How to play fantasy NASCAR
by Richard Garcia
on January 13, 2011 @ 12:18:00
If you are already a fan of the sport of NASCAR, then it's really simple. There have probably been plenty of conversations between you and your buddies at the bar about which drivers would make the ultimate NASCAR team. The team that Hendrick Motorsports has compiled could very well be one of those. Now, it seems funny writing this, but in the world of fantasy NASCAR, it would be nearly impossible to get a team that consists of Jimmie Johnson, Jeff Gordon and the like, so don't count on it.
The newbies, however, have to deal with getting acquainted with the sport. You could pick up a book, something like "NASCAR for Dummies," or you could do a little research on the Net. That's where KFFL comes in. Researching about the drivers' past successes and failures will go a long way toward picking a diverse roster of drivers. There is no perfect formula on how to gauge who is going to win every week, especially with the threat of "The Big One," but a little research is every fantasy player's best bet, and we're here to help.
A little advice for anyone playing fantasy NASCAR: Don't get in over your head, especially if you're new to the game. Join a league that you feel comfortable with. Whether it's a basic pick 'em game, head-to-head challenge, total points or salary cap format, the formula is the same. Be prepared and you will be more successful than your opponents - you may find yourself in Victory Lane.
Where do I go from here?
If you aren't a fan of NASCAR, odds are that you have this common misperception: It's just a bunch of cars going really fast and making left turns all afternoon. Conversely, the sport is much more than just high speeds and cars with bright decals advertising their favorite detergent brands.
Knowing who has the edge
While money makes the world go round, the same can be said for NASCAR. Those strategically placed advertisements are what pay the bills in the sport. The more sponsors you have, the more money there is to hire the best crew chiefs and the best drivers as well as build teams that put the fastest cars on the track.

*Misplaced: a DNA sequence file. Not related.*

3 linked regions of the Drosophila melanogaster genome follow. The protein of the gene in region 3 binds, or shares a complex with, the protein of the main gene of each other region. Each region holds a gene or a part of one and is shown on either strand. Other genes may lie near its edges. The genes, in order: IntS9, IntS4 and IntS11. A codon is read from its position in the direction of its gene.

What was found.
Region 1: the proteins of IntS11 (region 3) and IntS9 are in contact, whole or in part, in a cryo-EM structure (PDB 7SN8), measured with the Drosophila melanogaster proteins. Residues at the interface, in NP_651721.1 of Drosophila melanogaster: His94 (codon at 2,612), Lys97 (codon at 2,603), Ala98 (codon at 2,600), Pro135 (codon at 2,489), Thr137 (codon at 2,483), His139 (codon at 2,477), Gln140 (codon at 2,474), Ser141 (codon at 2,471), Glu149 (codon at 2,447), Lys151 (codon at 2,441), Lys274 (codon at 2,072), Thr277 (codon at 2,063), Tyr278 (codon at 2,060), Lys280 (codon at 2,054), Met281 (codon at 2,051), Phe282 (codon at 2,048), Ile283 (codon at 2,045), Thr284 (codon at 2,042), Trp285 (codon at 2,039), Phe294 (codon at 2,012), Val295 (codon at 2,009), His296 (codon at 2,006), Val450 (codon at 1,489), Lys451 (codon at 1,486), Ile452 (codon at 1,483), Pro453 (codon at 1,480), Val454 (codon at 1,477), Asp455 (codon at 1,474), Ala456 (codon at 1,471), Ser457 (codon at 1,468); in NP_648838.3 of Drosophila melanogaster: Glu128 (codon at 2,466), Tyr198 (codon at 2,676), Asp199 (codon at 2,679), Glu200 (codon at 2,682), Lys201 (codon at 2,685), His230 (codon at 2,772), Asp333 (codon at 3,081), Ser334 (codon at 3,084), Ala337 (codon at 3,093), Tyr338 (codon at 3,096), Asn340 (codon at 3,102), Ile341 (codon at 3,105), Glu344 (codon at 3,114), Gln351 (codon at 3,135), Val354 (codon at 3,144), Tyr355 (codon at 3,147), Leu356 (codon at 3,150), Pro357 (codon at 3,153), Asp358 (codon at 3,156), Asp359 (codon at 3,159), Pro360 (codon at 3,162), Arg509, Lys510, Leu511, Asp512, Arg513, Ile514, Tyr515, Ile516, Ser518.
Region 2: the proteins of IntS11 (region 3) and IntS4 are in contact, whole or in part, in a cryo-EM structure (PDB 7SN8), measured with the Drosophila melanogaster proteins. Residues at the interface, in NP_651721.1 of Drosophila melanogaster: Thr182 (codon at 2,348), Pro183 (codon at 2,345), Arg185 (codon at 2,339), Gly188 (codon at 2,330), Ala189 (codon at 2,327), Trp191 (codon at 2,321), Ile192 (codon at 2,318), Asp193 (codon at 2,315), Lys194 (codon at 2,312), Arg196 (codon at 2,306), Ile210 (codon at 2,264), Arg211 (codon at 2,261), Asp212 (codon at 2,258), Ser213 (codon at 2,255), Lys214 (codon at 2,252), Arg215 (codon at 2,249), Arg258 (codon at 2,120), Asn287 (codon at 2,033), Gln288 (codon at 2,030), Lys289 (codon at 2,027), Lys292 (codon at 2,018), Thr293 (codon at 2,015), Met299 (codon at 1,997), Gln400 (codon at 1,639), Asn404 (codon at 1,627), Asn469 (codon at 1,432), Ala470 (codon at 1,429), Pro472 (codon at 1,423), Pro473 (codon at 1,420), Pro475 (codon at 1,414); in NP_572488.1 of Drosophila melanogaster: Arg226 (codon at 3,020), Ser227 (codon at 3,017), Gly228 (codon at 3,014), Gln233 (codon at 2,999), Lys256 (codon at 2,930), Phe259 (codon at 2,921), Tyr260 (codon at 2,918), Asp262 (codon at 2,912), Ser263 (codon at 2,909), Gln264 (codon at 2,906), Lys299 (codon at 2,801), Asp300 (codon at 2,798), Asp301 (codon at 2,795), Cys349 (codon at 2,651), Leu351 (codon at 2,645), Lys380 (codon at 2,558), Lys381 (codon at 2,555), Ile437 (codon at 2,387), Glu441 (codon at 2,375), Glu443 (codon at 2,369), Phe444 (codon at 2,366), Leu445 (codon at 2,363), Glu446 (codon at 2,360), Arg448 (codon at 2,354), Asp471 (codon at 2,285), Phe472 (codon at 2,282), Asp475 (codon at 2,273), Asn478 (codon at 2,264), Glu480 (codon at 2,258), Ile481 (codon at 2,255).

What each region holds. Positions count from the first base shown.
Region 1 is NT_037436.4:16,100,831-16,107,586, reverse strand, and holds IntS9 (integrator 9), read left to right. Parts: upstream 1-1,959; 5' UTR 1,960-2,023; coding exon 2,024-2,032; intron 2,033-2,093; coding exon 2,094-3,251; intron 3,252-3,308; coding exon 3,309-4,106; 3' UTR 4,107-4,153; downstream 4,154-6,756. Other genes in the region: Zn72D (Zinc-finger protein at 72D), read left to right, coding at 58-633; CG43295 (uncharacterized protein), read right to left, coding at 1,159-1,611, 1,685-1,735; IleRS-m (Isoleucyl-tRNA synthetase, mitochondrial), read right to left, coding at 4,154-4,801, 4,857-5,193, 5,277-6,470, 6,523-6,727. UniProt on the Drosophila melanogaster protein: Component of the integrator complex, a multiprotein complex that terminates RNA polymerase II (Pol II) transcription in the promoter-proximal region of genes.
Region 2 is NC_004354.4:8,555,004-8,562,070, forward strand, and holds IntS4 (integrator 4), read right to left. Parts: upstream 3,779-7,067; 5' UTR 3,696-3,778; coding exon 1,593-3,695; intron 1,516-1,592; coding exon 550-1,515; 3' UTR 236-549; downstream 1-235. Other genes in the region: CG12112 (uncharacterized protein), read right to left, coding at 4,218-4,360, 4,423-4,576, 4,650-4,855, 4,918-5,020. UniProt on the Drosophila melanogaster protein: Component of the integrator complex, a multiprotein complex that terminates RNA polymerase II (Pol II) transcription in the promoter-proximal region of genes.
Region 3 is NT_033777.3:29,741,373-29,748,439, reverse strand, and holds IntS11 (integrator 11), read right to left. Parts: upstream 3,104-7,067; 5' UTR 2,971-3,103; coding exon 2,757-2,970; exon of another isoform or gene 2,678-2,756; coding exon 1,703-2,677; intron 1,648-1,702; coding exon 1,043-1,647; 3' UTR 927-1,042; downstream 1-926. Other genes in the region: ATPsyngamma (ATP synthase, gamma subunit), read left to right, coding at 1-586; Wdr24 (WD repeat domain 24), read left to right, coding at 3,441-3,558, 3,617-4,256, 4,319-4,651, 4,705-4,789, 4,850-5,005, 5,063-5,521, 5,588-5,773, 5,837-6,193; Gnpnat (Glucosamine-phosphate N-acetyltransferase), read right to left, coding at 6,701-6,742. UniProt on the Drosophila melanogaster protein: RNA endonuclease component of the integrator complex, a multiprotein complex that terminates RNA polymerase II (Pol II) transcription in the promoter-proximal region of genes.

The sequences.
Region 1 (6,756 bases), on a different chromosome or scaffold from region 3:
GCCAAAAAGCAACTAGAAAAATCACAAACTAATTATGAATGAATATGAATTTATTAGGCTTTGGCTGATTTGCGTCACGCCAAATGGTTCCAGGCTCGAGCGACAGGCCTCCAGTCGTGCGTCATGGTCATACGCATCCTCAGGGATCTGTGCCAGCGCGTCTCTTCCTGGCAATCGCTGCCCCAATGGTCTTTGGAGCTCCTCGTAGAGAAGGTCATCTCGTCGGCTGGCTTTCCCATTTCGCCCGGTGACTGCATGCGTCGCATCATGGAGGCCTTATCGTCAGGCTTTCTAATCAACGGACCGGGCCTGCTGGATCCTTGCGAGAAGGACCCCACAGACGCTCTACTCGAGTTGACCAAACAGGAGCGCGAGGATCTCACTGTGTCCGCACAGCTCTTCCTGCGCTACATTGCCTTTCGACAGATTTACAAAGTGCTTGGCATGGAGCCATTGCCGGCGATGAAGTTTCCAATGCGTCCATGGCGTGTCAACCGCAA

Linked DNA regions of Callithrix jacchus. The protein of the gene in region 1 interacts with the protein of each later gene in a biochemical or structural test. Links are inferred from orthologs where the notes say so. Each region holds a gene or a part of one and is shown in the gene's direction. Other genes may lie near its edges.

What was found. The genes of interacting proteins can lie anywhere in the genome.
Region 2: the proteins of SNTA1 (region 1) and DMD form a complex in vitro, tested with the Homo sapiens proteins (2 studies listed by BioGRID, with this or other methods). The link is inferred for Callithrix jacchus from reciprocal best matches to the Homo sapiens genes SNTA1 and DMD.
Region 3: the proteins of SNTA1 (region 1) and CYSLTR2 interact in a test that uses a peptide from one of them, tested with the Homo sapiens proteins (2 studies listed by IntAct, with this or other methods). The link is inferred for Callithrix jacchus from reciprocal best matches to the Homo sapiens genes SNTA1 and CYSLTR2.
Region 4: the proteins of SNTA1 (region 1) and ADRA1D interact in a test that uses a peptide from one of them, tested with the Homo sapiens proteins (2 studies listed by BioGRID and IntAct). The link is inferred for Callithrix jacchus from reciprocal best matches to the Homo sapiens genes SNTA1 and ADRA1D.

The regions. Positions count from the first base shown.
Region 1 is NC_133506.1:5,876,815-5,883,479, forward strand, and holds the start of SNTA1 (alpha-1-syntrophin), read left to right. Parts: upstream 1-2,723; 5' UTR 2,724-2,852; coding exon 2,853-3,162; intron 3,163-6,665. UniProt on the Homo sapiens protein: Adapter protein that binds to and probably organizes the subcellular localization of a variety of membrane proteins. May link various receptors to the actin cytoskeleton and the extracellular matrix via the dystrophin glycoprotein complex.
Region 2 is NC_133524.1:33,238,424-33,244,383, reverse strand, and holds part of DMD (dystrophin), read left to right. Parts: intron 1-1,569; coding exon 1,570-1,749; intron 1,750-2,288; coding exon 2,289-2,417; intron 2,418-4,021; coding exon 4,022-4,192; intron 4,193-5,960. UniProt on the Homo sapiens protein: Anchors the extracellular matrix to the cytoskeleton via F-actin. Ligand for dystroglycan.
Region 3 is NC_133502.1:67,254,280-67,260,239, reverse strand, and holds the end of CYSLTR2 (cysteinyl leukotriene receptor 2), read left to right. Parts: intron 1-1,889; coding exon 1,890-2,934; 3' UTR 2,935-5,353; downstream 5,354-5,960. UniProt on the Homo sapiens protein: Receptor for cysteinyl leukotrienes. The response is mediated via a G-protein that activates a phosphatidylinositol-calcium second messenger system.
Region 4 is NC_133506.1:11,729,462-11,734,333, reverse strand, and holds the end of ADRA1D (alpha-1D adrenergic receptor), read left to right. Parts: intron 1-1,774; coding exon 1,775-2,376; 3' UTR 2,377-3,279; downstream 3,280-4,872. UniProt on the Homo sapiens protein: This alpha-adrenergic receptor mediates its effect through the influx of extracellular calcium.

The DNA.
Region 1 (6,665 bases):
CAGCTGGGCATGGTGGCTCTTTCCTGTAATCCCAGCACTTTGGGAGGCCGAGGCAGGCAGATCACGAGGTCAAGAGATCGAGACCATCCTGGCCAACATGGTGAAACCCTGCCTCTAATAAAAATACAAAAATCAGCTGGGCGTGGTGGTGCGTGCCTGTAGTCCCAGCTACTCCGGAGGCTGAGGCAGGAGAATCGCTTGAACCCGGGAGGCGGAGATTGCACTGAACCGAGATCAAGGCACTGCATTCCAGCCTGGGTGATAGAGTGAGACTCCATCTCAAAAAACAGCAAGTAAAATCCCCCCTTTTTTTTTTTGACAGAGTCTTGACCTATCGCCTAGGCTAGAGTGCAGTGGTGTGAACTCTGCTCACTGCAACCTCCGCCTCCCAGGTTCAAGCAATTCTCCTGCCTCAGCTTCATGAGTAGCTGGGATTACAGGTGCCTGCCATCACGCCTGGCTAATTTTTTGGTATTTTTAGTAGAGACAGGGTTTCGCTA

In this sport there is a reason why the same drivers are able to compete on a weekly basis. They have the financial support backing their every need, unlike teams that have a single car. Such teams are often left without the best resources to qualify and to compete with teams that have multiple drivers. The ability to share information and resources among teams plays a vital role in the success of the individual driver.
Some teams are better off than others heading into the 2011 season. The top 35 cars in ownership standings at the conclusion of the 2010 season are given a five-race exemption. This exemption guarantees that they qualify for the first five races. No matter how poorly a car does in qualifying, it's assured to be one of the 43 that gets into the race.
In case you're not a math major, like many of us, this leaves only eight spots available for cars that didn't finish in the top 35. Subtract the past winner exemption that allows for the last Cup series winner to get into a race if he fails to qualify, and that leaves just seven spots. In NASCAR, speed is the name of the game, and when it comes to qualifying, that is how cars get their pass into the race. What makes those final seven spots so difficult to land are that cars are engineered very similarly, which means that teams are often bumped out of the race by hundredths of a second.
NASCAR decides its champion with the playoff-style Chase for the Cup. After the first 26 races, the top 12 drivers in the points standings make the Chase. The points for these drivers are recalculated, and the 12 drivers duke it out over the final 10 races to determine the Sprint Cup champ. Equipment, engineering, crew chiefs and many other factors play a part in the success of a NASCAR driver. Understanding these aspects is essential, and, as with any fantasy sport, preparation is the key.